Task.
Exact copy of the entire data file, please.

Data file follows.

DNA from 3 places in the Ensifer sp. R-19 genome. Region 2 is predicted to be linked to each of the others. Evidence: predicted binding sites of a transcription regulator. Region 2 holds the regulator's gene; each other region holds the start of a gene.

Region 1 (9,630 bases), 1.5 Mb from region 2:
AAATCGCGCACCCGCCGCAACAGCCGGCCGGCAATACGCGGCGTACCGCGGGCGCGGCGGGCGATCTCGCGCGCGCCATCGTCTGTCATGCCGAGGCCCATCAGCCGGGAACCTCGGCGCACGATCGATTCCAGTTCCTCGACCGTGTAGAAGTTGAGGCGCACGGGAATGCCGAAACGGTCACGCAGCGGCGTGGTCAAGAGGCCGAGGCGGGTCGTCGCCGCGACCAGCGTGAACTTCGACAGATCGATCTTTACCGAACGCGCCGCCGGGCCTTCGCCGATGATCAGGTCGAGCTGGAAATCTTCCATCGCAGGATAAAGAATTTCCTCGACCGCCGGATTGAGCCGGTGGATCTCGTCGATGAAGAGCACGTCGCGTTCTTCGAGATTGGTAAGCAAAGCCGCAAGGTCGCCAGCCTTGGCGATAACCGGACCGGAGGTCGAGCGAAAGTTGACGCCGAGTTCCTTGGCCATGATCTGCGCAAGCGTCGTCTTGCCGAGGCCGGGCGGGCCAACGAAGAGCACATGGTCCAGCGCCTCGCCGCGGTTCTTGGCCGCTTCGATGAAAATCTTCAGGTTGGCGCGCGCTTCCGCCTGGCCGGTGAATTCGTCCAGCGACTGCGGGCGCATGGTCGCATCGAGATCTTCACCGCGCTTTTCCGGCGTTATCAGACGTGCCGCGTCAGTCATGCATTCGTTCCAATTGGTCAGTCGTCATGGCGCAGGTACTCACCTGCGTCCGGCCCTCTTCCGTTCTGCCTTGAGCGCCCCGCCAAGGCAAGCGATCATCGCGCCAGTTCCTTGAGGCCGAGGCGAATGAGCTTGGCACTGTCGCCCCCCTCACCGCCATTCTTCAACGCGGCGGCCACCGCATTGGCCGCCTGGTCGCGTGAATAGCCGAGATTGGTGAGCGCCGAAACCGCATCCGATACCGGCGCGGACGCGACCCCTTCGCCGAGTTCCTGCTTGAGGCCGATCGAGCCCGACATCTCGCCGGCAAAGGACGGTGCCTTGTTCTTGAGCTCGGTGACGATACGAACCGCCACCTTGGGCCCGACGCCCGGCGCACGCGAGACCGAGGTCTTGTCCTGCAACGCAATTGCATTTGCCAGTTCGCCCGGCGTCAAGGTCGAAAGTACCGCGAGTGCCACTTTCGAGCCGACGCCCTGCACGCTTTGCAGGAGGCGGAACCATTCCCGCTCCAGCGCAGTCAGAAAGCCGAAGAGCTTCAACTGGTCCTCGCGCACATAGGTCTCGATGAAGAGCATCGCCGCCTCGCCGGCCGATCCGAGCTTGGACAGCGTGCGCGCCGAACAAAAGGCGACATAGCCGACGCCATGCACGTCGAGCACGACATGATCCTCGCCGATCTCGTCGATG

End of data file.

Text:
DNA from 3 places in the Ensifer sp. R-19 genome. Region 2 is predicted to be linked to each of the others. Evidence: predicted binding sites of a transcription regulator. Region 2 holds the regulator's gene; each other region holds the start of a gene.

Region 1 (9,630 bases), 1.5 Mb from region 2:
AAATCGCGCACCCGCCGCAACAGCCGGCCGGCAATACGCGGCGTACCGCGGGCGCGGCGGGCGATCTCGCGCGCGCCATCGTCTGTCATGCCGAGGCCCATCAGCCGGGAACCTCGGCGCACGATCGATTCCAGTTCCTCGACCGTGTAGAAGTTGAGGCGCACGGGAATGCCGAAACGGTCACGCAGCGGCGTGGTCAAGAGGCCGAGGCGGGTCGTCGCCGCGACCAGCGTGAACTTCGACAGATCGATCTTTACCGAACGCGCCGCCGGGCCTTCGCCGATGATCAGGTCGAGCTGGAAATCTTCCATCGCAGGATAAAGAATTTCCTCGACCGCCGGATTGAGCCGGTGGATCTCGTCGATGAAGAGCACGTCGCGTTCTTCGAGATTGGTAAGCAAAGCCGCAAGGTCGCCAGCCTTGGCGATAACCGGACCGGAGGTCGAGCGAAAGTTGACGCCGAGTTCCTTGGCCATGATCTGCGCAAGCGTCGTCTTGCCGAGGCCGGGCGGGCCAACGAAGAGCACATGGTCCAGCGCCTCGCCGCGGTTCTTGGCCGCTTCGATGAAAATCTTCAGGTTGGCGCGCGCTTCCGCCTGGCCGGTGAATTCGTCCAGCGACTGCGGGCGCATGGTCGCATCGAGATCTTCACCGCGCTTTTCCGGCGTTATCAGACGTGCCGCGTCAGTCATGCATTCGTTCCAATTGGTCAGTCGTCATGGCGCAGGTACTCACCTGCGTCCGGCCCTCTTCCGTTCTGCCTTGAGCGCCCCGCCAAGGCAAGCGATCATCGCGCCAGTTCCTTGAGGCCGAGGCGAATGAGCTTGGCACTGTCGCCCCCCTCACCGCCATTCTTCAACGCGGCGGCCACCGCATTGGCCGCCTGGTCGCGTGAATAGCCGAGATTGGTGAGCGCCGAAACCGCATCCGATACCGGCGCGGACGCGACCCCTTCGCCGAGTTCCTGCTTGAGGCCGATCGAGCCCGACATCTCGCCGGCAAAGGACGGTGCCTTGTTCTTGAGCTCGGTGACGATACGAACCGCCACCTTGGGCCCGACGCCCGGCGCACGCGAGACCGAGGTCTTGTCCTGCAACGCAATTGCATTTGCCAGTTCGCCCGGCGTCAAGGTCGAAAGTACCGCGAGTGCCACTTTCGAGCCGACGCCCTGCACGCTTTGCAGGAGGCGGAACCATTCCCGCTCCAGCGCAGTCAGAAAGCCGAAGAGCTTCAACTGGTCCTCGCGCACATAGGTCTCGATGAAGAGCATCGCCGCCTCGCCGGCCGATCCGAGCTTGGACAGCGTGCGCGCCGAACAAAAGGCGACATAGCCGACGCCATGCACGTCGAGCACGACATGATCCTCGCCGATCTCGTCGATG